In 2016 research revealed that the average computer keyboard not only has hundreds of times more bacteria than a toilet, but also disturbingly aggressive bacteria.
Now, underestimating our smartphone's and keyboard's potential to cause illness is one thing. But not without being amazed by some findings:
Statistically, women's office keyboards are dirtier than men's. Unfortunately, the study by the University of Arizona did not provide any guesses of why. It is, however, an interesting finding.
Hospital keyboards are most critical. It makes sense, but we rarely think about it: A study at the Chicago Memorial Hospital found two deadly and drug resistant types of bacteria prone to sticking to the hospital's keyboards. Something that doesn't affect our personal work environment, but certainly something I will have in mind at the next doctor visit.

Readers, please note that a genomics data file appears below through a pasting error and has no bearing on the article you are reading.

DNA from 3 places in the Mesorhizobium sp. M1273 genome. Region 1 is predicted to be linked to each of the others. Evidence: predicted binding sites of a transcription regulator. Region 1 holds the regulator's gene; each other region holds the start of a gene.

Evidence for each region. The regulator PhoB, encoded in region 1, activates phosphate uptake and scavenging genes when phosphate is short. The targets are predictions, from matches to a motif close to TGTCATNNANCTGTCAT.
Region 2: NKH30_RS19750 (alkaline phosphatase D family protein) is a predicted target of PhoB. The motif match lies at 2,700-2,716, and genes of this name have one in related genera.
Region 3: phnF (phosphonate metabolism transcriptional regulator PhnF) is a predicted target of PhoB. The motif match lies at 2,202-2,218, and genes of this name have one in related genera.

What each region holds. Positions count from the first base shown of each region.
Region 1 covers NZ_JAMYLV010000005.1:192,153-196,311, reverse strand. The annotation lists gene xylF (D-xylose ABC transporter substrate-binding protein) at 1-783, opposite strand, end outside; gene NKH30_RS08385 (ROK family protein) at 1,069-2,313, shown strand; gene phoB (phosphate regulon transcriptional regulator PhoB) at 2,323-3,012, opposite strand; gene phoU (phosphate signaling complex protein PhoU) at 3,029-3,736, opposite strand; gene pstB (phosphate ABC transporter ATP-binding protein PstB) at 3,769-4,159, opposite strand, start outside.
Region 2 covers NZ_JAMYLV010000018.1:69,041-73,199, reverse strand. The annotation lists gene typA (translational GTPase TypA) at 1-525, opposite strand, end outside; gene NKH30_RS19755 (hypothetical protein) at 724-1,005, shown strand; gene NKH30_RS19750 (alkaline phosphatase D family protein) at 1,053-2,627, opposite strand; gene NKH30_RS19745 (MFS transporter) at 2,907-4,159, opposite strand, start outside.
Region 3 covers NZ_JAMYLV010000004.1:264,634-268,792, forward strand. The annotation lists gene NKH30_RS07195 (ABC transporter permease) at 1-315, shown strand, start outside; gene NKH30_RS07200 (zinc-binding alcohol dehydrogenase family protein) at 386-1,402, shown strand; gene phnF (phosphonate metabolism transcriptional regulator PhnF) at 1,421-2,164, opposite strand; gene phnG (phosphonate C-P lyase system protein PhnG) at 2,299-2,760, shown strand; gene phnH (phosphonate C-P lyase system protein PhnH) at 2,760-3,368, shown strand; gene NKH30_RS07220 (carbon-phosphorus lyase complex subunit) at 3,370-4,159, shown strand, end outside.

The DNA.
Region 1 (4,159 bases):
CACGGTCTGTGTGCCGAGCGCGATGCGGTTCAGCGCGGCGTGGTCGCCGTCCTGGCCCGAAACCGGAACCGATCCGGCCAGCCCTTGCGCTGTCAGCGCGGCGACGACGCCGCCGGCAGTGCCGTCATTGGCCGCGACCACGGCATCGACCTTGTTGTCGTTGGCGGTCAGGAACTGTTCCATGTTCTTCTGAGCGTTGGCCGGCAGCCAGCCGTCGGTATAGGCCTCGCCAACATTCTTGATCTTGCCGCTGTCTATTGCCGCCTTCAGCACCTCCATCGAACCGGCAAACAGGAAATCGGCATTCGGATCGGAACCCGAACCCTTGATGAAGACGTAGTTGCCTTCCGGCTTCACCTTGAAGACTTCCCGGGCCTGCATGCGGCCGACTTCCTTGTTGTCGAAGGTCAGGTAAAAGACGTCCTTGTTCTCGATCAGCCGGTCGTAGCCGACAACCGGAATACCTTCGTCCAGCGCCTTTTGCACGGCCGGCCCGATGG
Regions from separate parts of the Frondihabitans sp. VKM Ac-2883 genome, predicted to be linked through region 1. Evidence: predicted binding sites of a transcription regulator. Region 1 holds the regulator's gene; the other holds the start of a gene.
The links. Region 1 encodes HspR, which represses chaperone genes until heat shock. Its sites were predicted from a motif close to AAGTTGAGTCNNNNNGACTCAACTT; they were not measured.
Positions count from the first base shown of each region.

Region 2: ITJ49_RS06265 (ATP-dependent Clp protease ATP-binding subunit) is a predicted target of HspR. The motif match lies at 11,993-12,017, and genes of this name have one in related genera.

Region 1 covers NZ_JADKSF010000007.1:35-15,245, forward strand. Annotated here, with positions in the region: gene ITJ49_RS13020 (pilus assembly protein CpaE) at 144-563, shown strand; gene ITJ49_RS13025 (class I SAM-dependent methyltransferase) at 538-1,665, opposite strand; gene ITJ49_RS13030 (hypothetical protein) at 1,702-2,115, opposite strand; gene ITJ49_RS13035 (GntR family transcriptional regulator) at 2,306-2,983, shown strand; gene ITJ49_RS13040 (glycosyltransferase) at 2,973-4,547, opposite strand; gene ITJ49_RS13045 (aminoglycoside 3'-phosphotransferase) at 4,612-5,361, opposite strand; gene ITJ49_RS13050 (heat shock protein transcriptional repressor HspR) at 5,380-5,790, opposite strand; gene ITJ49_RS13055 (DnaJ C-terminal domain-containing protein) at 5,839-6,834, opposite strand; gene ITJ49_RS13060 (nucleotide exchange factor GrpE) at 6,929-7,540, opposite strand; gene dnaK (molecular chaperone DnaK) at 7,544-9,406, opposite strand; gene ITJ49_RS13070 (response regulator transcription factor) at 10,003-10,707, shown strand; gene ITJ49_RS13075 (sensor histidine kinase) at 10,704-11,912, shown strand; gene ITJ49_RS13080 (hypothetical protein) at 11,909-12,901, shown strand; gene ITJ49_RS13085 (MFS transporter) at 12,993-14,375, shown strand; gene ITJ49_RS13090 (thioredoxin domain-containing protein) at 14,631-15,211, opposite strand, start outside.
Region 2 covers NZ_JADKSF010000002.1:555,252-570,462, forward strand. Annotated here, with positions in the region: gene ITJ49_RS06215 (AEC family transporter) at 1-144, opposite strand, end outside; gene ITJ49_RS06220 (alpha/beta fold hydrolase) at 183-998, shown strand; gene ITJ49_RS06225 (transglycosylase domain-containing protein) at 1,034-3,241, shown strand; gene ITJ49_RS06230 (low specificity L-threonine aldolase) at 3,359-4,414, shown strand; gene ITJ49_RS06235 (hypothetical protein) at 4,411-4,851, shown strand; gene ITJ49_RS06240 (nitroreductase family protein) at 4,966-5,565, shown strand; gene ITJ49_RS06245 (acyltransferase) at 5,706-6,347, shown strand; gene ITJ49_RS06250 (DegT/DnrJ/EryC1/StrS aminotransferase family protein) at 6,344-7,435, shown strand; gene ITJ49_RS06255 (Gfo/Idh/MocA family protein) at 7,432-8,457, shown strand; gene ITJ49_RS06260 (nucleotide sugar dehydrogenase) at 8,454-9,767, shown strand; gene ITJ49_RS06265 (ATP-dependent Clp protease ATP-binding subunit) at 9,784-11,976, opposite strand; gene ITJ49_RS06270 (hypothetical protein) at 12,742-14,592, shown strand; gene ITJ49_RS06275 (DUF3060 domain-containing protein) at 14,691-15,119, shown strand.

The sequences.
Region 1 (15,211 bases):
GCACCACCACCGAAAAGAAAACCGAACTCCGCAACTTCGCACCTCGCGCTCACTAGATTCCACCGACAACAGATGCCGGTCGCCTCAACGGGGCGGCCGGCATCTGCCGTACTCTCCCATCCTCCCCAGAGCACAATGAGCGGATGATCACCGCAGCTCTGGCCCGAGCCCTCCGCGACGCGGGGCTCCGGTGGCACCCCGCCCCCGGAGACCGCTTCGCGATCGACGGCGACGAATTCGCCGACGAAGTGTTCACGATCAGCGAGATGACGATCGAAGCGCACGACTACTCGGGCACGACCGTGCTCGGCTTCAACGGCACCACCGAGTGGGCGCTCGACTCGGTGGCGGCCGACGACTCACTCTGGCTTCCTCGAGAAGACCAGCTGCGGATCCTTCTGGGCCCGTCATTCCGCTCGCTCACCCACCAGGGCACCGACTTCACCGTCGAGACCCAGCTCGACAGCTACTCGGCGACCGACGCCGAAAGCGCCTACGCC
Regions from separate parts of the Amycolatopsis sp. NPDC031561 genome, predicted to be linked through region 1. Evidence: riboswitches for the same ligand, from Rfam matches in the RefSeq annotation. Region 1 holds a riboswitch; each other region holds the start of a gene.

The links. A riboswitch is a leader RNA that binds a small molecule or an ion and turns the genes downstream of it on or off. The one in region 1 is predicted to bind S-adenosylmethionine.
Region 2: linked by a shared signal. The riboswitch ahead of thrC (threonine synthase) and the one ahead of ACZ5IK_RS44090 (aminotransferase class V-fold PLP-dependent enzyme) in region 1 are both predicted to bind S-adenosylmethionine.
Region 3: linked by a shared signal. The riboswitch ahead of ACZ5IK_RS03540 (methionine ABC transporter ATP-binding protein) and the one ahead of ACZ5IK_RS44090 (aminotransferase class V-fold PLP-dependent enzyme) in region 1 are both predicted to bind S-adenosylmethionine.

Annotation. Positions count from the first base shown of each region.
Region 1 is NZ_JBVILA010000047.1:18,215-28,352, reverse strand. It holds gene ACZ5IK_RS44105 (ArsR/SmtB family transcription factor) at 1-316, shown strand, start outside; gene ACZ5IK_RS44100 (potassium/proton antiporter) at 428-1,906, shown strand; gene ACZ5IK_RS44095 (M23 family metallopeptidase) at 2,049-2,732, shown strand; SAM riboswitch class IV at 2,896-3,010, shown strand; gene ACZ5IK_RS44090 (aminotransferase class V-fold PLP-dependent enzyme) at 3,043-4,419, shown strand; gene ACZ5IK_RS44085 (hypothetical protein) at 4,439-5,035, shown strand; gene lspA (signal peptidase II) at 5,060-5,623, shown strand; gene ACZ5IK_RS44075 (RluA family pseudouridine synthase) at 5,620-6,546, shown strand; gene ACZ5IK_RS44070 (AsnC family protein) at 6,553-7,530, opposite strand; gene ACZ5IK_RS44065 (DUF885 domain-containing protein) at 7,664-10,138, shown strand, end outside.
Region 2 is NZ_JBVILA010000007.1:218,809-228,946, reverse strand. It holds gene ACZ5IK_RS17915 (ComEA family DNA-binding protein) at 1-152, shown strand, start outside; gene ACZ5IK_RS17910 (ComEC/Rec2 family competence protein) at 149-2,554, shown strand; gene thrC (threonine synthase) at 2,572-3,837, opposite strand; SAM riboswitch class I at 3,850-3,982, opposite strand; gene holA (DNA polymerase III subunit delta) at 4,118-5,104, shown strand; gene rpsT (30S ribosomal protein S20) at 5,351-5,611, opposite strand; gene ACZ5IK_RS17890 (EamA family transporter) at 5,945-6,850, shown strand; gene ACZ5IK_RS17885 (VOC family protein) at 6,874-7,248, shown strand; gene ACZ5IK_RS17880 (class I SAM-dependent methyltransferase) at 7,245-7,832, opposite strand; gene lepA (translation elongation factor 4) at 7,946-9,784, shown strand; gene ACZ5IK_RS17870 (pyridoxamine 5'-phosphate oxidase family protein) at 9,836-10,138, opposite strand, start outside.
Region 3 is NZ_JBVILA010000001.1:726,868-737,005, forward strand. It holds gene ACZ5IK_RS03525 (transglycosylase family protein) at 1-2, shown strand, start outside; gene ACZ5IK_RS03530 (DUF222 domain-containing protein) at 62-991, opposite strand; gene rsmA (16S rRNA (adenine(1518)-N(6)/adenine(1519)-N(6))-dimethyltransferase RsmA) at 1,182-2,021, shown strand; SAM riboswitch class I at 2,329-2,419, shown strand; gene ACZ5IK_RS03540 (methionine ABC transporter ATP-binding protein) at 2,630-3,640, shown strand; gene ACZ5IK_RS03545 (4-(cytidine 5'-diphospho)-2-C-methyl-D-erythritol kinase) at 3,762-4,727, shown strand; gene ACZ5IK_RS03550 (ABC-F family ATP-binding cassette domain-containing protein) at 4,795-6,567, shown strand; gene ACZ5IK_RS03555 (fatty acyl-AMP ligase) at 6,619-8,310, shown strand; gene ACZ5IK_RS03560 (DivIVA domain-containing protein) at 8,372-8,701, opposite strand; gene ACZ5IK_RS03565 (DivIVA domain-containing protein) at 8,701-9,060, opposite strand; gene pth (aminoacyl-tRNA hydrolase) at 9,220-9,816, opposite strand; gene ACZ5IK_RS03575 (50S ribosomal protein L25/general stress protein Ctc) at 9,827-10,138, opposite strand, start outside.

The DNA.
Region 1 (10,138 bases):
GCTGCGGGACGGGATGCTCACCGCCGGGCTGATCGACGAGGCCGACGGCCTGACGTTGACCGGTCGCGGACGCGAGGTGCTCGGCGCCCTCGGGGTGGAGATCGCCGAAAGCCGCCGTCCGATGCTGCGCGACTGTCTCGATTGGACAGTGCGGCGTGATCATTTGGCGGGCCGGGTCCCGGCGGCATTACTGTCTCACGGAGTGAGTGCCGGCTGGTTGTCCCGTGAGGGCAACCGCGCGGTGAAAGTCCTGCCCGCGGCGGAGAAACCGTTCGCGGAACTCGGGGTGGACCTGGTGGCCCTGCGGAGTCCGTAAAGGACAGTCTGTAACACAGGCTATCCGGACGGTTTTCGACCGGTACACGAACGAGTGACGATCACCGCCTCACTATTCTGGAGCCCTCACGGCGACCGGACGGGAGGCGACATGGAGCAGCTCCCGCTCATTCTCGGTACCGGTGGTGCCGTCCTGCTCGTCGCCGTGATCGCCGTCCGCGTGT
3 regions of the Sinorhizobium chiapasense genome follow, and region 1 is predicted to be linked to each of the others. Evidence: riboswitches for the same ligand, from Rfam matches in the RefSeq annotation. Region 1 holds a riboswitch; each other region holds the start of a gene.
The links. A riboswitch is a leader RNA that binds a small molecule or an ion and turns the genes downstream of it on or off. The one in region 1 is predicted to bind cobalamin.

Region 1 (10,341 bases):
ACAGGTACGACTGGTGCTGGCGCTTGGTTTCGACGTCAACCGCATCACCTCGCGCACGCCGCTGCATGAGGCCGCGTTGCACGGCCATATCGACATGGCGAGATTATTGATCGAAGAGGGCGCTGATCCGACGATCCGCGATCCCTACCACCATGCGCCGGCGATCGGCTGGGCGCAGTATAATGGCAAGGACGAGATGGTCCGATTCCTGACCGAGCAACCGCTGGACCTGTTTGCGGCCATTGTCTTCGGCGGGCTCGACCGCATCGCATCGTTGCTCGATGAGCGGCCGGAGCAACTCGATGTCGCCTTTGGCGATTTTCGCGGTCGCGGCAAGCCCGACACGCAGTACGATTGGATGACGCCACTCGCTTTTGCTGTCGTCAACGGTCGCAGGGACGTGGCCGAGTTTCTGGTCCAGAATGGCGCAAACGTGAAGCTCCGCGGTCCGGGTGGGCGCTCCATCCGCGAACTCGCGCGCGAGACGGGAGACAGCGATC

Well, it is suggested to wash your hands prior and after using a keyboard.
As for the cleaning: make sure you clean between the keys! Unplug your keyboard and turn it around to get rid of debris. Then, with a qtip and alcohol, carefully clean between the keys. Use a damp (not wet!) cloth with cleaner to go about the surface of your keyboard.
With mechanical keyboards, you normally can remove the caps easily.